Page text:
Stories of Culture Shock on the Paraguayan Transportation System

A. One morning Shin and I took an unfamiliar bus to Marangatu. We were told any bus except Line 49 went to Marangatu. But the one we took took us to school another way so we nearly missed our exit. Luckily, Shin recognized two red liquor stores right across the street from each other and that’s how we jumped out on time.

B. I finished teaching one day and got on an unfamiliar bus. Normally, the bus goes through some rural areas so I wasn’t worried. But after about 20 minutes, the riders kept getting off one by one until I was the only one left. I would have been fine, but the driver kept looking at me through the mirror. I started to feel afraid for my safety. Finally the bus stopped where there were only a few houses and a huge gasoline factory. He smiled at me in the mirror.

Then he told me this was the end of his route. I started walking towards the back exit, thinking I would have to walk or run towards civilization when the bus lurched back around towards the way we came. He told me which bus to take to get to the police station near our house. It turned out I was very close to home!

Being a female in heels, in a remote part of a foreign country, I was really, really, terrified. But I misjudged him by his occupation (bus drivers have a reputation for corruption here), and his appearance. May God forgive me.

C. Another day after teaching at Marangatu I tried to hitch the right bus this time, not some random one like the day before. I waited on the side of the street as usual when I saw my bus come along. So I waved it down. It zoomed right past me! This is not unusual. If you flag them down late, or if there’s some obstruction on the path, or the bus is full, or any number of reasons, the bus may keep going. So I tried again and waited another 10 minutes.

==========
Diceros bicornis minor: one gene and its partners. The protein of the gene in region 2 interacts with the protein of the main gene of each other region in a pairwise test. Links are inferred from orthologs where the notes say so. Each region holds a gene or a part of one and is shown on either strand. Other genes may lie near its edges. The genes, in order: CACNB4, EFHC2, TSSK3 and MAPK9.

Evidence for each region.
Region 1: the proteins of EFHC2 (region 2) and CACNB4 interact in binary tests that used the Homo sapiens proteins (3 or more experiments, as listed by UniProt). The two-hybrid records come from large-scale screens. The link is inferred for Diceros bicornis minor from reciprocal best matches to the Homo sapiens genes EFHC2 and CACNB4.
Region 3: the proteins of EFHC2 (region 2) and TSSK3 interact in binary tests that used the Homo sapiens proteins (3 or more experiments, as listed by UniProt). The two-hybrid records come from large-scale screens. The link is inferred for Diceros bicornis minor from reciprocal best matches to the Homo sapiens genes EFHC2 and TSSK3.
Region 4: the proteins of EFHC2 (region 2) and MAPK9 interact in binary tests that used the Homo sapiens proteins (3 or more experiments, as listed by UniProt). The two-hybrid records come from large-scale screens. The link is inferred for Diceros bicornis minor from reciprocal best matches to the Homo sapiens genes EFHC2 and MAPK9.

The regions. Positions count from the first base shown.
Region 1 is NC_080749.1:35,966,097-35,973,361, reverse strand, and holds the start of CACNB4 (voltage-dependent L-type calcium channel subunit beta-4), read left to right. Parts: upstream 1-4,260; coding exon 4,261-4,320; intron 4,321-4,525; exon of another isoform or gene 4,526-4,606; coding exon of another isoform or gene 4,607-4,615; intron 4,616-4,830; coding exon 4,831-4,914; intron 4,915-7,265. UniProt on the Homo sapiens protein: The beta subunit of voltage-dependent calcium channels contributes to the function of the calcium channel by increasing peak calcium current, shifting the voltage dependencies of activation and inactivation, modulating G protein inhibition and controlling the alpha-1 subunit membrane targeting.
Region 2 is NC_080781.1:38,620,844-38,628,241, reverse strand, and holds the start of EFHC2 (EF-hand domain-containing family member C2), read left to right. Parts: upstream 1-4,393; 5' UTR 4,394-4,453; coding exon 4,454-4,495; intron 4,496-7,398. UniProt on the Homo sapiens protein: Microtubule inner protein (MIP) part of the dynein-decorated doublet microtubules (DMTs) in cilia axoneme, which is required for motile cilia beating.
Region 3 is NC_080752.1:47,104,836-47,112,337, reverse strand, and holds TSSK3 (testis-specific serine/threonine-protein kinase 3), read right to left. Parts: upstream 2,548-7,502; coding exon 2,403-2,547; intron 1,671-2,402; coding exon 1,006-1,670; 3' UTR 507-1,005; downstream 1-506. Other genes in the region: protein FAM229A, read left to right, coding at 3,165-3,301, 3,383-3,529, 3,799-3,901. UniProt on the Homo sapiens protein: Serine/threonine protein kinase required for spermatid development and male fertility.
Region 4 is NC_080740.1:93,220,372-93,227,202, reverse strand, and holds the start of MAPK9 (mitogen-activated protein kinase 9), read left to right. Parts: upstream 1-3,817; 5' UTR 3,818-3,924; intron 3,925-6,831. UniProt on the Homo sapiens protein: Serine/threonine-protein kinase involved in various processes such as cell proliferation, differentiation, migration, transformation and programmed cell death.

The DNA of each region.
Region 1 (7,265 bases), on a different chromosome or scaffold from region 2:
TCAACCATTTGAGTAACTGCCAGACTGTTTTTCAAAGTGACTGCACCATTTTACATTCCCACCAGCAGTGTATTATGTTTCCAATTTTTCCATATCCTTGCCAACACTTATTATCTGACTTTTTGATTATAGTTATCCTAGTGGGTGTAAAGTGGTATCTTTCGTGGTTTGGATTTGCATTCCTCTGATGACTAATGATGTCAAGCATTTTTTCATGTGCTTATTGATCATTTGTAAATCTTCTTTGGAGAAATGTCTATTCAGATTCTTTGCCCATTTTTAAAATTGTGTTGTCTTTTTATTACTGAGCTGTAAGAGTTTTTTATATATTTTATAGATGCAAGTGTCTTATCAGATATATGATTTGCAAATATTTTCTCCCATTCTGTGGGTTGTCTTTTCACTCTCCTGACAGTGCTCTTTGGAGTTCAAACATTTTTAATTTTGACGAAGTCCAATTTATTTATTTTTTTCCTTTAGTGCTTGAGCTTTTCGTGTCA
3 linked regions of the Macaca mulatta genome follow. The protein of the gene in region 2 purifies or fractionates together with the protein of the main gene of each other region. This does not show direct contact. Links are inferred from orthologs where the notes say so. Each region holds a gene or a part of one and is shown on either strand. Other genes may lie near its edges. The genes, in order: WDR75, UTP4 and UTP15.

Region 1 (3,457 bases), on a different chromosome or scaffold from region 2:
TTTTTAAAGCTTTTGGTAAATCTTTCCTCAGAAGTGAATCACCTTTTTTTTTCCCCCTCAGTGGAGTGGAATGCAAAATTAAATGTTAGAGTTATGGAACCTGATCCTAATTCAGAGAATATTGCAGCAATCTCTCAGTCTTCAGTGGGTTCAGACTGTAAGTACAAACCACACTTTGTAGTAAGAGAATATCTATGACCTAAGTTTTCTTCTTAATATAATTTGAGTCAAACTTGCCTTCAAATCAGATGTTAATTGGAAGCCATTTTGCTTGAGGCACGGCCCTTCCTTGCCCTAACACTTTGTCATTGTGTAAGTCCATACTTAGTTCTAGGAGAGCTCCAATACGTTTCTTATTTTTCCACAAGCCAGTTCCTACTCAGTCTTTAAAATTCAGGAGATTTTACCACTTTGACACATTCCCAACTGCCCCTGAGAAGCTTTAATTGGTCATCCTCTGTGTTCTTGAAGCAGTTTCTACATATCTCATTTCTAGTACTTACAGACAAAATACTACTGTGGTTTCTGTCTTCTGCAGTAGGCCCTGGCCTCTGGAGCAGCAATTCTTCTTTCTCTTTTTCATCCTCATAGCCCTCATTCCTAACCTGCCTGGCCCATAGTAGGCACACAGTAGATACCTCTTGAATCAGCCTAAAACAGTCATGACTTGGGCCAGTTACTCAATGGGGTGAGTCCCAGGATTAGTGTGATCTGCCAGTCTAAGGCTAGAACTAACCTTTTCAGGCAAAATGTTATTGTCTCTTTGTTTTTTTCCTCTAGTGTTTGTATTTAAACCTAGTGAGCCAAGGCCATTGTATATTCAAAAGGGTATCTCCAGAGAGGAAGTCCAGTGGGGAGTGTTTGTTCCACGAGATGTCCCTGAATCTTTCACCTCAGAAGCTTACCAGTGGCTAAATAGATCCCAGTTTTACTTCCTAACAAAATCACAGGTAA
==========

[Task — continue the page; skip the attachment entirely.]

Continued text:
Another came by. But this one the driver wagged his finger, “no” at me. Wow. I started to wonder, maybe the bus driver from entry B told his friends to boycot Asians. But I was determined to get on Bus 15! So I tried a third time, and this time the driver stopped for me.

I didn’t want to take it personally but I felt miffed! I told Shin when I finally got home and he told me the same thing happened to him! Then he explained that he observed an older lady cross the street and walk about a hundred yards away on a street corner. It turns out to be a sort of unofficial bus stop. Again, I jumped to the wrong conclusion and took things personally instead of accepting the culture.

D. On Friday of the first week I was late getting up and leaving the house. I hit traffic time. In Paraguay, when people say traffic hour, it means the buses are so full that the last man is hanging out the door, holding onto the bars for dear life.

I skipped the first bus and took the next one and it got so full and I was stuck in the middle. There were so many people and they already occupied the handrails above the seat. So I was reaching up and grabbing the top rail until my arm fell asleep. Then I saw my exit approaching and I was in a panic that I might not get out on time. So I started saying “Permiso! Permiso” urgently until people started moving for me and luckily I got out.

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